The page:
The third draft of the film had a few important differences from the final draft. In this third draft, on his 1,000th day on the island Chuck figures, “what the heck,” and opens up the mysterious package with angel wings. What was inside? Two bottles of salsa verde and a note from a woman named Bettina trying to convince her husband to come back home.

Chuck reads the letter:

You said our life was a prison. Dull. Boring. Empty. I can’t begin to tell you how much that hurt. I don’t want to lose you. I’m enclosing some salsa, the verde you like. Use it on your sticky rice and think of home. Then come home – to me. We’ll find the spice in our lives again. Together. I love you. Always. Bettina.

Production Stopped For One Year So Hanks Could Lose Over 50 Pounds

Photo: 20th Century Fox

Tom Hanks looks like a different person from the beginning of the movie to the end. The actor even brought his weight down from 225 (Hanks actually put on weight before filming so he would look chubby) to 170 pounds. He also let his hair and beard grow out. In order to make his physical transformation as authentic as possible, the film took off one whole year from production.

“Bob was like ‘You know what we can do? If we really wanted to do this right, we’d make the first half of this movie, then take a year off and make the second half,” explained Hanks.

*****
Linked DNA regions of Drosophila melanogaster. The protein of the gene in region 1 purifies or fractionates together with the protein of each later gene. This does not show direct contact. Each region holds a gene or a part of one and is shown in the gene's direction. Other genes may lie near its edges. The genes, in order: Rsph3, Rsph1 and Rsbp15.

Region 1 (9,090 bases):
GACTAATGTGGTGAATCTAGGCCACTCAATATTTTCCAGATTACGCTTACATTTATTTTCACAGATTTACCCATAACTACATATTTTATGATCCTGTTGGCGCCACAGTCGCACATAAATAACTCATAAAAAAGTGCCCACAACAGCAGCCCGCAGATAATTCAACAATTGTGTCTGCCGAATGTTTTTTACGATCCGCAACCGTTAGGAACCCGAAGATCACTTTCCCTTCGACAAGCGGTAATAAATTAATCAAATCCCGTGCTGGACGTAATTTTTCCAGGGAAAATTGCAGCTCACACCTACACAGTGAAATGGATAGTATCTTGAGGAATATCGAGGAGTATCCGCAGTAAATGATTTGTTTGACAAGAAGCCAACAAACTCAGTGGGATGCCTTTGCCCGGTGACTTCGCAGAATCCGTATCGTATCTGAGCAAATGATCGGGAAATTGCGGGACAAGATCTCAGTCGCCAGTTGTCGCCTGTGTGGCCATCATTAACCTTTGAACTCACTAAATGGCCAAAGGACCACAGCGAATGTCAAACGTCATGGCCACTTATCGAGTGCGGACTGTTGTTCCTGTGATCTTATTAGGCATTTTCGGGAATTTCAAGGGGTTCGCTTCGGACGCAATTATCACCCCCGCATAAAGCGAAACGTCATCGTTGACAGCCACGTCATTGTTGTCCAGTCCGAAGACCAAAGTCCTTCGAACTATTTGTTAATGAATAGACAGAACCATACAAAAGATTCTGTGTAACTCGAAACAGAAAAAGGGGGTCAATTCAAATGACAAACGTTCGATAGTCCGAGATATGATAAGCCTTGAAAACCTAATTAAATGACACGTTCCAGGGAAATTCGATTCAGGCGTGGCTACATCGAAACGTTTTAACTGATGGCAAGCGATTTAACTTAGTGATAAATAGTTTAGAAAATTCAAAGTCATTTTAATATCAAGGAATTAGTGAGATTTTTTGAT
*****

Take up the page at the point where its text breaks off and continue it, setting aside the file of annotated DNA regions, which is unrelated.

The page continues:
Tom Hanks Suffered From A Horrible Infection

Photo: 20th Century Fox

Hanks accidently cut his right leg while shooting a scene for Cast Away on the island of Fiji. He didn’t think the cut was a very big deal – that is until he got an infection that could have ended him. Hanks explained,

Just before we left the island, I had this little cut and something got in there… I flew home and, boy, was my leg hurting!

The weekend we were home it swelled up really big so I finally went to the doctor, thinking he was going to clean out my knee and give me some antibiotics, but it turned out I had a staph infection that was close to giving me blood poisoning.

The doctor said to me ‘What’s the matter with you, you idiot? You could have died from this thing!’ And I was like, ‘Oh, I don’t know.’ But they literally had to take out a big chunk of the stuff in my leg.